Two years ago, I set a humble goal of writing three pages a day in a screenplay, and in three months I had a working first draft. A draft which bears no resemblance to the story now, currently in its seventh rewrite, but something I could hold in my hand and see as a rough piece of writing which I had created from beginning to end. It was a wonderful feeling, and that experience launched me onto the road to my greatest dream slowly unfolding in front of me as a professional writer.
Life meanders and veers off course with surprising regularity, and recently I remembered how valuable that small goal was of three pages a day, and became determined to institute it once again. I've been trying to write three pages per day in both my novel and my memoir, and now that I've finished reading Story by Robert McKee, I've tried to squeeze in three pages of rewriting on my screenplay too.
I don't always hit it, but I know that on the days I do, I go to bed feeling better than on the days I don't. Small goals are much better than no goals. If you have an aimless feeling in your life, which I have struggled with for many years, I recommend a small goal to get you moving in the direction you want to go. It gives you a motivation deep inside which will astound you, and the rewards of meeting your small goal will be forward motion, which eventually adds up to something where before you only had nothing.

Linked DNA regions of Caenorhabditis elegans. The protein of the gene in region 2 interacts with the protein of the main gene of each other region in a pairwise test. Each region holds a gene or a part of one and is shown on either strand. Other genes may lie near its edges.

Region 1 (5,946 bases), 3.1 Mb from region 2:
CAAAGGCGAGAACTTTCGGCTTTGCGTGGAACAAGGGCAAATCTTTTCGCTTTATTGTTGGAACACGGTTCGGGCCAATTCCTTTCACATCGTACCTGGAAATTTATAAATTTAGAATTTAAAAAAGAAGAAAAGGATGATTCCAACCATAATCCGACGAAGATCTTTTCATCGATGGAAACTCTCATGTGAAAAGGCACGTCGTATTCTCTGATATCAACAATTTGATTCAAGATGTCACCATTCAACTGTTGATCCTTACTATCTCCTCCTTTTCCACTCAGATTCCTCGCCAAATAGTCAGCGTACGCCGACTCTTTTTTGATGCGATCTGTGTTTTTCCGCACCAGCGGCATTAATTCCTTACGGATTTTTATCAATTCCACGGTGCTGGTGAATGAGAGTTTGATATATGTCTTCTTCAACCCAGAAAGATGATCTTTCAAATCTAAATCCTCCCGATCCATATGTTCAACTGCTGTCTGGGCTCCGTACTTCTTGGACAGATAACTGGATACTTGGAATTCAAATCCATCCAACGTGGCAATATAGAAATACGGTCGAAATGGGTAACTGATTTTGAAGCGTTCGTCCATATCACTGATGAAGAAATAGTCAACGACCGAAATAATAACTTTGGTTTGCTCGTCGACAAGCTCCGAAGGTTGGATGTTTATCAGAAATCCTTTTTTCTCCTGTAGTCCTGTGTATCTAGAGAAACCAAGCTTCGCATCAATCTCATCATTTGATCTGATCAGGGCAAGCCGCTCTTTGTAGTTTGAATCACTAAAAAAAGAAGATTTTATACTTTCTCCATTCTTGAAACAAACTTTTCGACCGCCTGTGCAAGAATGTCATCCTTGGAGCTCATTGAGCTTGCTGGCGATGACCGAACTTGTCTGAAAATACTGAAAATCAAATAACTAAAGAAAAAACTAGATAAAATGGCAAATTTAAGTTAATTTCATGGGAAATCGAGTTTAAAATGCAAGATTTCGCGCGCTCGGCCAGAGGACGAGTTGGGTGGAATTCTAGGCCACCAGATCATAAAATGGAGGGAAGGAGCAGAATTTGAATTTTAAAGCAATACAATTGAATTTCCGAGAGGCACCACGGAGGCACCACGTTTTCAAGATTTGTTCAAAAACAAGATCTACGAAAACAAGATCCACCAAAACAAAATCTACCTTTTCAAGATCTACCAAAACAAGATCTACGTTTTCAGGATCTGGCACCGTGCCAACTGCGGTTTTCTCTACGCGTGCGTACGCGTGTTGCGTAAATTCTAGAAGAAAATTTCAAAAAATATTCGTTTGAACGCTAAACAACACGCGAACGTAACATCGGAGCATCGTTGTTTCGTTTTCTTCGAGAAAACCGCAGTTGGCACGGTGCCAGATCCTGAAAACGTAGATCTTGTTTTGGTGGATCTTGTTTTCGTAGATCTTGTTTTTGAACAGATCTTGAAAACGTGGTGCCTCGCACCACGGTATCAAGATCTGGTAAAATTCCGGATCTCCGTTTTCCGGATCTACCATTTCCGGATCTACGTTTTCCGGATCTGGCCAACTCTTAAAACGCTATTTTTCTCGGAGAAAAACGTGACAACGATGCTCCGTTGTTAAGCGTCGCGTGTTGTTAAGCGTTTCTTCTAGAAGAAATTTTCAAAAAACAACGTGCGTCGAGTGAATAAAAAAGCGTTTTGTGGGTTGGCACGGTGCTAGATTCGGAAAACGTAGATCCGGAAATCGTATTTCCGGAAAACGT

Goals tend to frighten people, but I think those are usually the big goals. Losing thirty pounds is a big goal, but exercising 30 minutes a day and not snacking in the evening are small goals. Renovating your kitchen is massive and stressful, but doing one small thing per day toward that goal is manageable and doesn't uproot your whole life. The goal of finishing my eighty thousand word novel is daunting, but if I consistently write three pages per day in it, I can rack up 22,000 words in a month, which is a lot better than zero, what I would hit if I didn't aim to write three pages per day.
Goals used to make me feel like a failure, but now they provide a kind of measuring stick so I know I am actually moving forward instead of staying in the same spot, spinning around in circles each day. I feel deeply satisfied at any forward motion, and if six pages a day becomes too hard to meet, I have the option of lowering it, or giving myself a day or two off each week for errands and all of the other things I must get done in a week. Goals can be flexible, particularly if they aren't working, but I'm going with the idea that something is always better than nothing when you are talking about an accomplishment.